Is usnea lichen "scientifically proven" to be stronger than the antibiotics doxycycline and penicillin? No, that's not true: Though research suggests that usnea -- a lichen that grows on trees -- contains antimicrobial properties, these studies have not tested the safety or efficacy of ingested usnea to battle infections in humans. The U.S. Food and Drug Administration (FDA) told Lead Stories that the agency has not evaluated usnea as a treatment. An infectious disease clinical pharmacist confirmed to Lead Stories that there is "no proof that usnea is stronger than doxycycline or penicillin," and a botanist told us that a study cited in a video shared to TikTok was only an "indicator of antibiotic activity," and did not prove that the lichen was a safe or effective antibiotic.
The claim originated in a nearly six-minute video posted on TikTok on April 12, 2023, in which a person onscreen implied that usnea is a safer, more effective alternative than penicillin and doxycycline for a number of listed conditions, from genital warts and certain types of cancer to human papilloma virus and yeast infections. She stated:
Now, for those that don't know, this [Usnea longissima] is one of the most powerful antibiotics in the natural world and has actually been scientifically proven to be stronger than doxycycline and penicillin.
Below is how the post appeared at the time of writing:
(Source: TikTok screenshot taken Thurs April 13 10:15:41 2023 UTC)
The species mentioned in the video was identified by the person in the video as "Usnea longissima," commonly known as bearded lichen or old man's beard. Found in western Europe and North America, the green "pendant" lichen hangs from trees and is commonly found near bodies of water, according to the U.S. Department of Agriculture.
While usnea has been used in traditional medicine around the world for centuries, there is no evidence to suggest that it is "stronger" than penicillin or doxycycline in terms of combating infections. The FDA told Lead Stories in an email received April 17, 2023, that "usnea has not been evaluated by the FDA for safety and effectiveness as an antibiotic."
Lead Stories reached out to Katherine Yang, an infectious disease clinical pharmacist and professor of clinical pharmacy at the University of California San Francisco. Yang responded by email on April 17, 2023, confirming that there is no evidence to suggest that usnea is more effective than antibiotics doxycycline or penicillin:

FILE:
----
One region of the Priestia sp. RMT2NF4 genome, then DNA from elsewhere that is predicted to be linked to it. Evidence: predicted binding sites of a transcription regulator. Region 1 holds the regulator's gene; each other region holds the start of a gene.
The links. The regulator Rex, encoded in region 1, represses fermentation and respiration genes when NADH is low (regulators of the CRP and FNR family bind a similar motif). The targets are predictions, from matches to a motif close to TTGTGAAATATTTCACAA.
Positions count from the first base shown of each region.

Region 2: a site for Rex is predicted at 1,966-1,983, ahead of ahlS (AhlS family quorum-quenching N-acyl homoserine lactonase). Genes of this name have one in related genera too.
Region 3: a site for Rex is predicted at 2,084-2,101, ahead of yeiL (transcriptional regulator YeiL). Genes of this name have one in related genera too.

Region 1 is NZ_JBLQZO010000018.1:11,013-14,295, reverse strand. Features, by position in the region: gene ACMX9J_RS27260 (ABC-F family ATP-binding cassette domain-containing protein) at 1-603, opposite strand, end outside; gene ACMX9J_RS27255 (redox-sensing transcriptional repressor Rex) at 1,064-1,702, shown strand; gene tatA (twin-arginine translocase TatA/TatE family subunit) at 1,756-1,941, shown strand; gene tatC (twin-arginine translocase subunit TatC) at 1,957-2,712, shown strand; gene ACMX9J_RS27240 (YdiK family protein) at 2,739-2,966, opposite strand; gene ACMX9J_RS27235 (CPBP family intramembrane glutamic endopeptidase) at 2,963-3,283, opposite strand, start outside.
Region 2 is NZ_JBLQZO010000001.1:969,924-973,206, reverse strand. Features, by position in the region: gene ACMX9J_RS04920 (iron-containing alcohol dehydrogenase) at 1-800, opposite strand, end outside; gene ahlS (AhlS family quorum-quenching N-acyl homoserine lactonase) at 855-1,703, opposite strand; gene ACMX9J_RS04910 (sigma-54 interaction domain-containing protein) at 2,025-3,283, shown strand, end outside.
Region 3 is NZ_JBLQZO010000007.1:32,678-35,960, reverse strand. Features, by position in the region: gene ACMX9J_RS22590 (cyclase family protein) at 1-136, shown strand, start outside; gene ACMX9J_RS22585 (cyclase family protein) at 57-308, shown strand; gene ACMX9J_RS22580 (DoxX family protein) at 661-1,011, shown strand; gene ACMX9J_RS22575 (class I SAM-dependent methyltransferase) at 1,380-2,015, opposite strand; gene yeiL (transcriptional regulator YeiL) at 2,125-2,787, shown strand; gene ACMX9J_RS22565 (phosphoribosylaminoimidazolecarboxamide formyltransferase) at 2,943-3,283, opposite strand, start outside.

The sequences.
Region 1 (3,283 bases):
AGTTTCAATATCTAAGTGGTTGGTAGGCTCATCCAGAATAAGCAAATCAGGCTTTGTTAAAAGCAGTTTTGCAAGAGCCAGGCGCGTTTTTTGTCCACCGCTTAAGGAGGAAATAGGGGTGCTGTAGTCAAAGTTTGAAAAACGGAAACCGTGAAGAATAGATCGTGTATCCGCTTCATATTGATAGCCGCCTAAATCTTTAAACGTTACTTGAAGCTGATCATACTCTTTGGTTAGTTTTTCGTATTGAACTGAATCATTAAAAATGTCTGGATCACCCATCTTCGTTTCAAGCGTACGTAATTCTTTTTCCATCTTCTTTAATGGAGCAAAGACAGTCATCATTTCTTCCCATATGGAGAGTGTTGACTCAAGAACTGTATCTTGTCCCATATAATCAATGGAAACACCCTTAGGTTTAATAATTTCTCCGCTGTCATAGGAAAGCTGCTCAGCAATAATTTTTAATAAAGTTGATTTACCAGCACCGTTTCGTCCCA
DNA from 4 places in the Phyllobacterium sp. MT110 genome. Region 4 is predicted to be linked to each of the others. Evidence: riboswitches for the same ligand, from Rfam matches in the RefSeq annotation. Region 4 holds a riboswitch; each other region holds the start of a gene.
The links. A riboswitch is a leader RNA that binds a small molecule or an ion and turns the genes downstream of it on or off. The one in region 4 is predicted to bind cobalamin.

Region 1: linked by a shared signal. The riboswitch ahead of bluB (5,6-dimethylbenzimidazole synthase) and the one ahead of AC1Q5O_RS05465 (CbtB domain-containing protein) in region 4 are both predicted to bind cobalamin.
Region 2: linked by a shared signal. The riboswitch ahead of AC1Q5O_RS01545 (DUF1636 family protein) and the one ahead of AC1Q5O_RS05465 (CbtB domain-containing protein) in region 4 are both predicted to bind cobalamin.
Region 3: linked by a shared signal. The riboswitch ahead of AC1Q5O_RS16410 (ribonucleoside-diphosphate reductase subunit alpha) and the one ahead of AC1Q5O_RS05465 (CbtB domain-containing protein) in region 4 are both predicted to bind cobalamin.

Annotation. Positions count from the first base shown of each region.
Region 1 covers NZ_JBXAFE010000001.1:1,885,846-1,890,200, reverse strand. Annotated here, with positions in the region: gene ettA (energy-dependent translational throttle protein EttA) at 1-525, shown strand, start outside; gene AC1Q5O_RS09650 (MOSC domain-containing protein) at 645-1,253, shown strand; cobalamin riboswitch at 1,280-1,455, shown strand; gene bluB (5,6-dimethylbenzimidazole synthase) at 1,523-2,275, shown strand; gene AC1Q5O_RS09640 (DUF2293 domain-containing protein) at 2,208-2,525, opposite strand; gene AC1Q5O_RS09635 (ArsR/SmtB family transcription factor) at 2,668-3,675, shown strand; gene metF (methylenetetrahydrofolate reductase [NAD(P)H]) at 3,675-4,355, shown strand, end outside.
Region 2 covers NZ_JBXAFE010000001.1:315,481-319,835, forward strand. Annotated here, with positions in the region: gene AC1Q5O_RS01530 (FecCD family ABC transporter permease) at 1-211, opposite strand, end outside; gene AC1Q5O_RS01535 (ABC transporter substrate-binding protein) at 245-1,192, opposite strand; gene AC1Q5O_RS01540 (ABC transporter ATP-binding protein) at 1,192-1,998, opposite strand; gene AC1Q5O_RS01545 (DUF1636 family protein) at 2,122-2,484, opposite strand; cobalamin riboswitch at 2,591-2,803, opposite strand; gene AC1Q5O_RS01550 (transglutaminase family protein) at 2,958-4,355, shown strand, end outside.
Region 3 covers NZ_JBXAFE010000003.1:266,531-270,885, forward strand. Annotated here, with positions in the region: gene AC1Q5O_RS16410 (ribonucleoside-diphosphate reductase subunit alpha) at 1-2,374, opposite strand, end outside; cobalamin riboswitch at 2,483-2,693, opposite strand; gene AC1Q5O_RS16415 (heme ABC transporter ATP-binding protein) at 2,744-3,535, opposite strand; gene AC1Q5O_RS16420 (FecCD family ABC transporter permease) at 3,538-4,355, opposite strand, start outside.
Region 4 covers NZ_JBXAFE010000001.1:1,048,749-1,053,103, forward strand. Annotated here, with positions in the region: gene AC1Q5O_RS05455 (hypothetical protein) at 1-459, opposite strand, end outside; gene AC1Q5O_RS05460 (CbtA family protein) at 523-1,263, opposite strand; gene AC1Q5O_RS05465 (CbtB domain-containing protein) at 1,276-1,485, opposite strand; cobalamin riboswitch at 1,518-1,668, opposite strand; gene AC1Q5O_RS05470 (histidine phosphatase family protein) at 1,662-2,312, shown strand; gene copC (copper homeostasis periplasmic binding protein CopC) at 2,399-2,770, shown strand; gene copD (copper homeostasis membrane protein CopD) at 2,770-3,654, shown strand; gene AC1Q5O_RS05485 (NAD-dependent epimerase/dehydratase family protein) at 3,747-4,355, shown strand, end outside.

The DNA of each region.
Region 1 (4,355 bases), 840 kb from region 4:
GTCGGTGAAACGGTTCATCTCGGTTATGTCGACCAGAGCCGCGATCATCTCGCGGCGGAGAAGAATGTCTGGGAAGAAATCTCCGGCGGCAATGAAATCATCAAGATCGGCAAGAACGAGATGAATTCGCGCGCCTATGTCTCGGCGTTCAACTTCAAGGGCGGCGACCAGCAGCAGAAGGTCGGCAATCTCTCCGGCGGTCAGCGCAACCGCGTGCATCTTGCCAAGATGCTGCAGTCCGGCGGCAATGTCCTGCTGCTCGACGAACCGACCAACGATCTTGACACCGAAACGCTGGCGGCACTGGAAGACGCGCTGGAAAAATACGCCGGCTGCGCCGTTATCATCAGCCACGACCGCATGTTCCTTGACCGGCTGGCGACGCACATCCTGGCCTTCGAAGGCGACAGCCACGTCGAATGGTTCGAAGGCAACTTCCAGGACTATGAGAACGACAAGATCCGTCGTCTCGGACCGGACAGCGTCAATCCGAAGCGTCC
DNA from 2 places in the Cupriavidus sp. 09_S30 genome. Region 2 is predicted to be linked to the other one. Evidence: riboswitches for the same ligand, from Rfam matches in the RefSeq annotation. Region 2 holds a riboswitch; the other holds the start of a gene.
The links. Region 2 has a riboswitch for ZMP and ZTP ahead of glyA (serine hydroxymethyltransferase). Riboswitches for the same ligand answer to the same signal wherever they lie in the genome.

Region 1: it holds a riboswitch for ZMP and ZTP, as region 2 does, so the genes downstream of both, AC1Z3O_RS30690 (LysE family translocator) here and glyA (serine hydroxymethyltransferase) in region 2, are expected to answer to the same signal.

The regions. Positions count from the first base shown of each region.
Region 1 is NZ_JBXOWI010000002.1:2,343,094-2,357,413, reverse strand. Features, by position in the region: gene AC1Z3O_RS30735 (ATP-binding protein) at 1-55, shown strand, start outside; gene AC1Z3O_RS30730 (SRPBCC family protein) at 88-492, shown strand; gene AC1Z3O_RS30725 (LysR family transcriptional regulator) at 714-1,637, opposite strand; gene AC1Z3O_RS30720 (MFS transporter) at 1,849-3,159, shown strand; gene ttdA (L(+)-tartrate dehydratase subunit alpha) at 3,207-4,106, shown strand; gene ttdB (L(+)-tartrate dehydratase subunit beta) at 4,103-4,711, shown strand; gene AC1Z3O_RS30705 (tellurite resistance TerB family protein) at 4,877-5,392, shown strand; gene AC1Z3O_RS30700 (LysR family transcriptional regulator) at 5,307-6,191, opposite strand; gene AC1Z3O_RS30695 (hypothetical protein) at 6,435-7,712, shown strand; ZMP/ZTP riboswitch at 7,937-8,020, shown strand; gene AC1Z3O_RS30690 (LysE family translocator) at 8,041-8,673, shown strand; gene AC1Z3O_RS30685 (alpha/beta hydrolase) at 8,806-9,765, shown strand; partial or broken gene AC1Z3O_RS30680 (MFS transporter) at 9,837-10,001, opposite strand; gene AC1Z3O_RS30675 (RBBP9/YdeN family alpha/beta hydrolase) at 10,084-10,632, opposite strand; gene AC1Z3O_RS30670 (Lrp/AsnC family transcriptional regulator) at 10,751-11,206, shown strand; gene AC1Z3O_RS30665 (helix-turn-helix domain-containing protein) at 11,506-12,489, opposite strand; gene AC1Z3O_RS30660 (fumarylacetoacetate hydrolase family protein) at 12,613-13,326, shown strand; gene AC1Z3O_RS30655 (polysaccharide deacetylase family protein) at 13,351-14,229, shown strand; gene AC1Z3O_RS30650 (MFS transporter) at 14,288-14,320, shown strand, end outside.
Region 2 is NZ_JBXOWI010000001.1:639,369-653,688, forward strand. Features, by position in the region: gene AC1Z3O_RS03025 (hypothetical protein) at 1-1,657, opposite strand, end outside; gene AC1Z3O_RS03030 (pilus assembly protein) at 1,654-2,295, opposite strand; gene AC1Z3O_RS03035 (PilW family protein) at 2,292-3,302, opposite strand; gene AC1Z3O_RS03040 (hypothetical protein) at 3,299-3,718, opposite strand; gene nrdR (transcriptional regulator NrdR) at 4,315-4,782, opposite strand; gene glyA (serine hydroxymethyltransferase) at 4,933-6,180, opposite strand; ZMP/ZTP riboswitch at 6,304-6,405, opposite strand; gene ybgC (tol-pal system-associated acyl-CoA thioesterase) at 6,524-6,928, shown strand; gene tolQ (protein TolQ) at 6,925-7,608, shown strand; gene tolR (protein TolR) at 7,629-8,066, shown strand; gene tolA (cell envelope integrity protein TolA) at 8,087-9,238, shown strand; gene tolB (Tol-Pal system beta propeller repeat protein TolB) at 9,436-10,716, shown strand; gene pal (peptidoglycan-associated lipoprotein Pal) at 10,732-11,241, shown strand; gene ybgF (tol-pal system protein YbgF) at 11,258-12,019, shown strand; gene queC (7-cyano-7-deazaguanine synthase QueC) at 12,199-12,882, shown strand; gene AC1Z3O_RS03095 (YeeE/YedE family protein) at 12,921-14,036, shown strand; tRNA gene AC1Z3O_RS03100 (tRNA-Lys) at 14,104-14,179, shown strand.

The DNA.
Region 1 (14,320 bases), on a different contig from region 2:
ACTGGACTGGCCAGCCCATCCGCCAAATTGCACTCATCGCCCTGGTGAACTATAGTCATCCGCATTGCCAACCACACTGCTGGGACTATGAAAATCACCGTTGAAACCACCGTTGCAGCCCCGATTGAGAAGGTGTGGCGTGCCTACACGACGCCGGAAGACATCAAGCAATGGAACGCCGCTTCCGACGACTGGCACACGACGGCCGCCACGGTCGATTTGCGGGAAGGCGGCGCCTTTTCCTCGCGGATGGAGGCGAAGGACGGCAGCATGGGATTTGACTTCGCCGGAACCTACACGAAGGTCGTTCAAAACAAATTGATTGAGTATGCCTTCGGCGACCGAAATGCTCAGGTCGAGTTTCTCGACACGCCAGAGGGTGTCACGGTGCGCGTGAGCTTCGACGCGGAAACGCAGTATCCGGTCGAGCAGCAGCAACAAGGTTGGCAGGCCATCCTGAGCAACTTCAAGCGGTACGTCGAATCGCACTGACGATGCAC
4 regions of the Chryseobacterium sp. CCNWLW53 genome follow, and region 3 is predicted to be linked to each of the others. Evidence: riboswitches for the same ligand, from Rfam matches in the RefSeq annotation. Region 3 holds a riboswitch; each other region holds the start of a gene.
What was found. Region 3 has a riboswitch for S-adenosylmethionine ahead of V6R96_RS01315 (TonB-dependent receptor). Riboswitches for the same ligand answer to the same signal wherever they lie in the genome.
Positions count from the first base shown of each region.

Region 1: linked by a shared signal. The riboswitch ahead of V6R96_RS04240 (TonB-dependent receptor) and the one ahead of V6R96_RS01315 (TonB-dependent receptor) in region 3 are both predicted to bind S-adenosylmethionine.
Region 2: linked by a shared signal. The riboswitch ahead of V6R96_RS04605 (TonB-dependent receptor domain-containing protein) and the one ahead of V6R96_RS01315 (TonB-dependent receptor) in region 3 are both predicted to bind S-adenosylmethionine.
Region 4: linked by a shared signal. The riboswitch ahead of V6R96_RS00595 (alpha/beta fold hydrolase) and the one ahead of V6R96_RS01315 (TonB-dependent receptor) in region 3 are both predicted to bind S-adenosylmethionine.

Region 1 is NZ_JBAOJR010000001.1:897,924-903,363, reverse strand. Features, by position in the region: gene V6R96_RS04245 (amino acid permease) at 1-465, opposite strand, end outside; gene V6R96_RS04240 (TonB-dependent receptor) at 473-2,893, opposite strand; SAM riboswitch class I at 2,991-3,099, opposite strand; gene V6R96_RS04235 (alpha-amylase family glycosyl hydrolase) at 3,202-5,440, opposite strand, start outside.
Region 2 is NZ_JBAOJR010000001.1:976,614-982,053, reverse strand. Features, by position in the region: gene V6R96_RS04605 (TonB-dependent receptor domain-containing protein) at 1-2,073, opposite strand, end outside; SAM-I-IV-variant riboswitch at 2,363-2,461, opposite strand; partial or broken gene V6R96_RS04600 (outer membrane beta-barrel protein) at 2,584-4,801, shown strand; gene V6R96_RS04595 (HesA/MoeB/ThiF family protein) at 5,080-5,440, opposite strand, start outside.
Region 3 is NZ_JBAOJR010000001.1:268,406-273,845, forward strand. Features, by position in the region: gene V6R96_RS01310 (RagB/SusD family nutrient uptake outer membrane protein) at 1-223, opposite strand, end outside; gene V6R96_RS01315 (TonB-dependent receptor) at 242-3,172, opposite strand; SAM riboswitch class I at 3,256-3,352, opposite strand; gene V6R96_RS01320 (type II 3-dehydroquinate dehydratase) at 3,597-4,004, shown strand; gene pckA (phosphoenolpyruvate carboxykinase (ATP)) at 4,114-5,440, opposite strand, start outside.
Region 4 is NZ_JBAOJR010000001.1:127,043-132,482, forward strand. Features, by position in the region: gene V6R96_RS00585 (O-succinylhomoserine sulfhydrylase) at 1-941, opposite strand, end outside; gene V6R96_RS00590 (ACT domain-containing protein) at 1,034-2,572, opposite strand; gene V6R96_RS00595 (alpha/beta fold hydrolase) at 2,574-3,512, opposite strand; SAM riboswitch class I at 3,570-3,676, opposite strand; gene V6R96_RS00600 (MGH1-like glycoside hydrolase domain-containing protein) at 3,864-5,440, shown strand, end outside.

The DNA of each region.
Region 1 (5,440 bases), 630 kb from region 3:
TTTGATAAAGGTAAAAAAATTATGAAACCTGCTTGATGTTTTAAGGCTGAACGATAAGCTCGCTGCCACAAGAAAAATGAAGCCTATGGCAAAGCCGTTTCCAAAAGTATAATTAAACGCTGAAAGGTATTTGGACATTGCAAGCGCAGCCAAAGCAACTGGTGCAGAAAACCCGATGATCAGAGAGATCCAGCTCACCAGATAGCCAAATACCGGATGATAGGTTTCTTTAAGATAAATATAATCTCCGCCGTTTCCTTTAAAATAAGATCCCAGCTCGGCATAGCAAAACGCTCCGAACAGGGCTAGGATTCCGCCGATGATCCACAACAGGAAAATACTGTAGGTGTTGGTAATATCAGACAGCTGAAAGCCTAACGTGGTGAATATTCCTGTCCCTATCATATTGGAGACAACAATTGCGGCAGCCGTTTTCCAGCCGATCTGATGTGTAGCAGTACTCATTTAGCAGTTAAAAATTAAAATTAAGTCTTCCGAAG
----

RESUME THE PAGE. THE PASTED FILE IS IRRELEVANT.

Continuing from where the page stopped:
There are hundreds of species of usnea with different chemical compounds and they may not be interchangeable with respect to their pharmacologic properties. It also appears the method of extraction of these compounds impacts the potency of these compounds.
There is no proof that usnea is stronger than doxycycline or penicillin. While some of the studies did look like they had activity against specific strains of bacteria grown in a Petrie dish, not all bacteria are the same and the comparison is important. Doxycycline and penicillin only work on certain bacteria so if the comparison is using a bacteria that one would never treat with either of those drugs, it will of course look good but it is not a good comparison. There is also no way to know how much usnea one must use to get the antibacterial effect -- what works in a Petrie dish doesn't always work in the body and taking enough to kill the bacteria in the body could very well kill the person in the process. There are also many reports that usnic acid can cause liver failure when taken internally and there is always risk of allergic reaction, regardless of whether it is taken internally or applied externally.
In the video, the original poster showed a screengrab of a study published in the peer-reviewed Journal of Ethnopharmacology in March 2021 that described the antimicrobial potential and pharmacological properties, concluding that usnea exhibited high antibacterial activity similar to penicillin. However, the study did not describe the efficacy or safety of usnea in a clinical setting against infections or in the use of humans.
"The zone of inhibition is not really proof of anything -- it is just an indicator of antibiotic activity," Mc Cune said, adding that it would be a "huge leap" from the cited study to extrapolate the findings to conclude that usnea should be used to treat the infections listed in the video.
Lead Stories has debunked other pseudo-medical claims, including that there is no evidence that drinking urine will improve eyesight, that oil pulling is not a remedy for root canals or cavities, and that castor oil compresses are not proven to treat breast cancer or tumors.